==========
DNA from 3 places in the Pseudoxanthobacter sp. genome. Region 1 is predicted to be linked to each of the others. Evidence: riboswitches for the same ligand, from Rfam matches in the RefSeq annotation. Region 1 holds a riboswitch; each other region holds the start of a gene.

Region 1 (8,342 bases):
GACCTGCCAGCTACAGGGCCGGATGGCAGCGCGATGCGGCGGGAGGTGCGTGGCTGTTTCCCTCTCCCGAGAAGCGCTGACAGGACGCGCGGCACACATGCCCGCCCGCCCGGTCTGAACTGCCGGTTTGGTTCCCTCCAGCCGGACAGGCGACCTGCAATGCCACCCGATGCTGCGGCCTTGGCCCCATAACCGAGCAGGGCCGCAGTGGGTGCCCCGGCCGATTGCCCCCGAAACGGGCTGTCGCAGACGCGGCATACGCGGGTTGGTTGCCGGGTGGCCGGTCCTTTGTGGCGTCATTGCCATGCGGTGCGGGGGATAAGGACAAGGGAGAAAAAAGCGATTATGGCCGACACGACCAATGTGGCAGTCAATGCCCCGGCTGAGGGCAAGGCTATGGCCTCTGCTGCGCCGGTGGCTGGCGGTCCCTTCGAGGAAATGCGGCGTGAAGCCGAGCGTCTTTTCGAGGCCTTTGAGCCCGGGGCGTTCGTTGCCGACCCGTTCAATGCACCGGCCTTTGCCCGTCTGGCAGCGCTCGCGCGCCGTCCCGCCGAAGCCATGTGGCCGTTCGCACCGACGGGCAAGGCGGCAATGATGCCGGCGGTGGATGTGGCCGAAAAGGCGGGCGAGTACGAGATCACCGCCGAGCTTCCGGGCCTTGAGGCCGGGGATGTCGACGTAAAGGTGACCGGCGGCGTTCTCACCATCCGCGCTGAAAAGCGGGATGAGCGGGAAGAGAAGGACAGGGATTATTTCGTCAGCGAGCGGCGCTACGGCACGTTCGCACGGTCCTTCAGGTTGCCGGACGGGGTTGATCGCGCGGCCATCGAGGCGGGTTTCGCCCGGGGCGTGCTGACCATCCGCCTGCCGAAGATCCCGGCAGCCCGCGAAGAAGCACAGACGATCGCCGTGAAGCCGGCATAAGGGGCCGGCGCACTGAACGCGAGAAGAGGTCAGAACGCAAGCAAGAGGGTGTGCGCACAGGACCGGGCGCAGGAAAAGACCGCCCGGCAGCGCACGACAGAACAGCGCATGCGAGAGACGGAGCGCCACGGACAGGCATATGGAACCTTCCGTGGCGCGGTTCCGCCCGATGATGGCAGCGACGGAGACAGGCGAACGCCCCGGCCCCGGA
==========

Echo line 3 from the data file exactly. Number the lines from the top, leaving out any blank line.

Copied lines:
GACCTGCCAGCTACAGGGCCGGATGGCAGCGCGATGCGGCGGGAGGTGCGTGGCTGTTTCCCTCTCCCGAGAAGCGCTGACAGGACGCGCGGCACACATGCCCGCCCGCCCGGTCTGAACTGCCGGTTTGGTTCCCTCCAGCCGGACAGGCGACCTGCAATGCCACCCGATGCTGCGGCCTTGGCCCCATAACCGAGCAGGGCCGCAGTGGGTGCCCCGGCCGATTGCCCCCGAAACGGGCTGTCGCAGACGCGGCATACGCGGGTTGGTTGCCGGGTGGCCGGTCCTTTGTGGCGTCATTGCCATGCGGTGCGGGGGATAAGGACAAGGGAGAAAAAAGCGATTATGGCCGACACGACCAATGTGGCAGTCAATGCCCCGGCTGAGGGCAAGGCTATGGCCTCTGCTGCGCCGGTGGCTGGCGGTCCCTTCGAGGAAATGCGGCGTGAAGCCGAGCGTCTTTTCGAGGCCTTTGAGCCCGGGGCGTTCGTTGCCGACCCGTTCAATGCACCGGCCTTTGCCCGTCTGGCAGCGCTCGCGCGCCGTCCCGCCGAAGCCATGTGGCCGTTCGCACCGACGGGCAAGGCGGCAATGATGCCGGCGGTGGATGTGGCCGAAAAGGCGGGCGAGTACGAGATCACCGCCGAGCTTCCGGGCCTTGAGGCCGGGGATGTCGACGTAAAGGTGACCGGCGGCGTTCTCACCATCCGCGCTGAAAAGCGGGATGAGCGGGAAGAGAAGGACAGGGATTATTTCGTCAGCGAGCGGCGCTACGGCACGTTCGCACGGTCCTTCAGGTTGCCGGACGGGGTTGATCGCGCGGCCATCGAGGCGGGTTTCGCCCGGGGCGTGCTGACCATCCGCCTGCCGAAGATCCCGGCAGCCCGCGAAGAAGCACAGACGATCGCCGTGAAGCCGGCATAAGGGGCCGGCGCACTGAACGCGAGAAGAGGTCAGAACGCAAGCAAGAGGGTGTGCGCACAGGACCGGGCGCAGGAAAAGACCGCCCGGCAGCGCACGACAGAACAGCGCATGCGAGAGACGGAGCGCCACGGACAGGCATATGGAACCTTCCGTGGCGCGGTTCCGCCCGATGATGGCAGCGACGGAGACAGGCGAACGCCCCGGCCCCGGA